As far as I know Moffatt did not write such an article in 1920 or at any other time. Nor, has some enterprising theologian used such an article in the way described above because if they did the plagiarism would soon be discovered and exposed.
The situation is quite different in many works published by Religious Studies scholars… To be continued …

Friday, 7 March 2014

Picking up where I left off - the problem of inter-disciplinary studies in the study of religion

My last post on 31 March 2012 was published shortly after my wife's cancer operation and before she began radiation treatment. After that, as I noted earlier this week, my efforts at blogging came to a standstill. Now I hope to pick things up again. At the end of my last post I wrote:

"Sadly, although Eric Sharpe recognized that one of the main problems facing religious studies is its “inter-disciplinary” nature few people take his concerns seriously. In light of his identification of the problem of “credibility” it is no surprise to find that when Wilfried Decoo investigated academic fraud he found that “A person engaging in inderdisciplinary activities is  more likely to engage in academic misconduct …" and “new interdisciplinary fields” in particular, “are at high risk” (Decoo, 2002:27 and 30). Yet despite growing evidence that inter-disciplinary fields encourage academic fraud university administrators continue to rush headlong to establish inter-disciplinary programs (Decoo, 2002:14-30)." This statement needs further clarification.

Here I need to put my cards on the table. When I was awarded an academic Festschrift, its title was Border Crossings: The Explorations of an Inter-disciplinary Historian. Throughout may career, as the editors noted, I have engaged in, and published, inter-disciplinary work. So  why am I agreeing with Sharpe and criticizing inter-disciplinary studies?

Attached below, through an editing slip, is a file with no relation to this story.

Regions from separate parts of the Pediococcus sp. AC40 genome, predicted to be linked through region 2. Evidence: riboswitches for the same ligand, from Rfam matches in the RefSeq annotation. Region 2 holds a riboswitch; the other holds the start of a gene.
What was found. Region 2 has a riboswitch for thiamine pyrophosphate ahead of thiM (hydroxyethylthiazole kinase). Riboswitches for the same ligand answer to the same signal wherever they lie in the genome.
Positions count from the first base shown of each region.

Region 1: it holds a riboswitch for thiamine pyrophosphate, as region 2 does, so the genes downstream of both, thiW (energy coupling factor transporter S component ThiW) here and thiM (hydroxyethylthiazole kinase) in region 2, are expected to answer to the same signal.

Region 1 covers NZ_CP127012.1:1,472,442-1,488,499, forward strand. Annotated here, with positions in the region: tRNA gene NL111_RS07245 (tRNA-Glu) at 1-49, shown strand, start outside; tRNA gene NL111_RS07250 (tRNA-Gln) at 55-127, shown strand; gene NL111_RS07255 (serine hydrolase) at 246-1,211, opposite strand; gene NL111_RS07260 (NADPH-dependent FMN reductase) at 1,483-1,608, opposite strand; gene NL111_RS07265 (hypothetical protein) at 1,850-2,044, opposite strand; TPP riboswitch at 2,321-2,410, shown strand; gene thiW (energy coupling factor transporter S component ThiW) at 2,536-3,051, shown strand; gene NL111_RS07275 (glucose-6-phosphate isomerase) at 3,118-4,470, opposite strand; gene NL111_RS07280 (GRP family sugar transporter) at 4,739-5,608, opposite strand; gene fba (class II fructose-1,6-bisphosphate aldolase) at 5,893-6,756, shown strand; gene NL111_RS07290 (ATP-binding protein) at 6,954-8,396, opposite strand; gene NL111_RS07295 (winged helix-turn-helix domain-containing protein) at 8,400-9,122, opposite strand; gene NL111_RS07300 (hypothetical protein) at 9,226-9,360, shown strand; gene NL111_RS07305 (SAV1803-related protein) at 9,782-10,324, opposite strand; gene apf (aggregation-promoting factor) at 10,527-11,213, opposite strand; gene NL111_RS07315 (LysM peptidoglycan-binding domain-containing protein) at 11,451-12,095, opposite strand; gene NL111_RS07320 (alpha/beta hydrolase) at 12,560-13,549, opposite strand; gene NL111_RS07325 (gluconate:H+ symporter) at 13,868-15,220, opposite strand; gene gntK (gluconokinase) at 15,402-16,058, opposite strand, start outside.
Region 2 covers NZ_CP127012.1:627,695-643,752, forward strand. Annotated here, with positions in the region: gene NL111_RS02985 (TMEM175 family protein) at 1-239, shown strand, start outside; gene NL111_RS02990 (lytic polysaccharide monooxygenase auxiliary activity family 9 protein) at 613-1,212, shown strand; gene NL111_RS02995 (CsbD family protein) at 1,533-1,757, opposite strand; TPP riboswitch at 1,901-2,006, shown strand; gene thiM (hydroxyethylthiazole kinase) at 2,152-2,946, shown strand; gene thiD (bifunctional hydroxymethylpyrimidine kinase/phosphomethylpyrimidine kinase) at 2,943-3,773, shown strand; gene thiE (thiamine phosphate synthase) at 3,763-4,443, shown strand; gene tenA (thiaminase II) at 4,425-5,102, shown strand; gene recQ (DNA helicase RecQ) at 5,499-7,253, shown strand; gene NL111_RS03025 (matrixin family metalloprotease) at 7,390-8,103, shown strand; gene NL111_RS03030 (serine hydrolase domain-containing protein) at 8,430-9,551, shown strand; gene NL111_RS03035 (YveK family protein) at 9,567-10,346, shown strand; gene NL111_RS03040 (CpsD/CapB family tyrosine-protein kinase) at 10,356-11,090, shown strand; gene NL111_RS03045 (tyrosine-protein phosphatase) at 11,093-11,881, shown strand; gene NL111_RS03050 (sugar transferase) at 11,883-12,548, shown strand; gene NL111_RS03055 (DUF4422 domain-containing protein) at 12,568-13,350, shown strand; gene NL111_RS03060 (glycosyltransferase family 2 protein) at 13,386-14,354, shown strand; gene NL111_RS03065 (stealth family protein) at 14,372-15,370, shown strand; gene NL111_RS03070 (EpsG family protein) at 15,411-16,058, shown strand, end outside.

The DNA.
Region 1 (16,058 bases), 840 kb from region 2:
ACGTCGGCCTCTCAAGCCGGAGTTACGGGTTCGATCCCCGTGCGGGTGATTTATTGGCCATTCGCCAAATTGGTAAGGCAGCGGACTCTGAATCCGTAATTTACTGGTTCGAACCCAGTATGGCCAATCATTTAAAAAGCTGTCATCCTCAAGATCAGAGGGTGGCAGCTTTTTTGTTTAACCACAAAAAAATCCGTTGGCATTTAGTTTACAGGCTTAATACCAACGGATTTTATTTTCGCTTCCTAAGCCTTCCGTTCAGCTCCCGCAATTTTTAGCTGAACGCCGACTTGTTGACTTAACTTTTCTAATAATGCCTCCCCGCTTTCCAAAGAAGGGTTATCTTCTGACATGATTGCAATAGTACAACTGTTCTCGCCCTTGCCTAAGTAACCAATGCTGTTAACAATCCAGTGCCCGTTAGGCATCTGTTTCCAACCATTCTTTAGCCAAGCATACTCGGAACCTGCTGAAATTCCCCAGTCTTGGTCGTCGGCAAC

The answer is simple. I believe that to engage in inter-disciplinary work one must qualify to do so by mastering specific disciplines, their literature, theories, and research methods. Here Decoo reminds me of Karl Marx's caustic statement "M. Proudhon has the misfortune of being peculiarly misunderstood in Europe. In France, he has the right to be a bad economist, because he is reputed to be a good German philosopher. In Germany, he has the right to be a bad philosopher, because he is reputed to be one of the ablest French economists. Being both German and economist at the same time, we desire to protest against this double error." ( Karl Marx, The Poverty of Philosophy, 1847).

The problem with "interdisciplinary studies" as practiced by many people today is that it is an excuse for not mastering any discipline and simply picking and choosing statements that confirm one's prejudices. It is this type of writing that Sharpe rejected.  In my next post I will provide some examples to put this claim in context ...

Decoo, Wilfried, 2002, Crisis on Campus.Confronting Academic Misconduct, Cambridge, Cambridge University Press. 

van der Heyden, Ulrich , and Andreas Feldtkeller, 2008, Festschrift: BorderCrossings: The Explorations of an Inter-disciplinary Historian, Stuttgart, Franz Steiner Verlag. 

Tuesday, 4 March 2014

Why no recent postings?

Visiting a Blog that has not been updated for almost a year can be discouraging. And this Blog falls into that category. The reason is quite simple: a series of family illnesses. Now, I hope, things are getting better and I can return to blogging.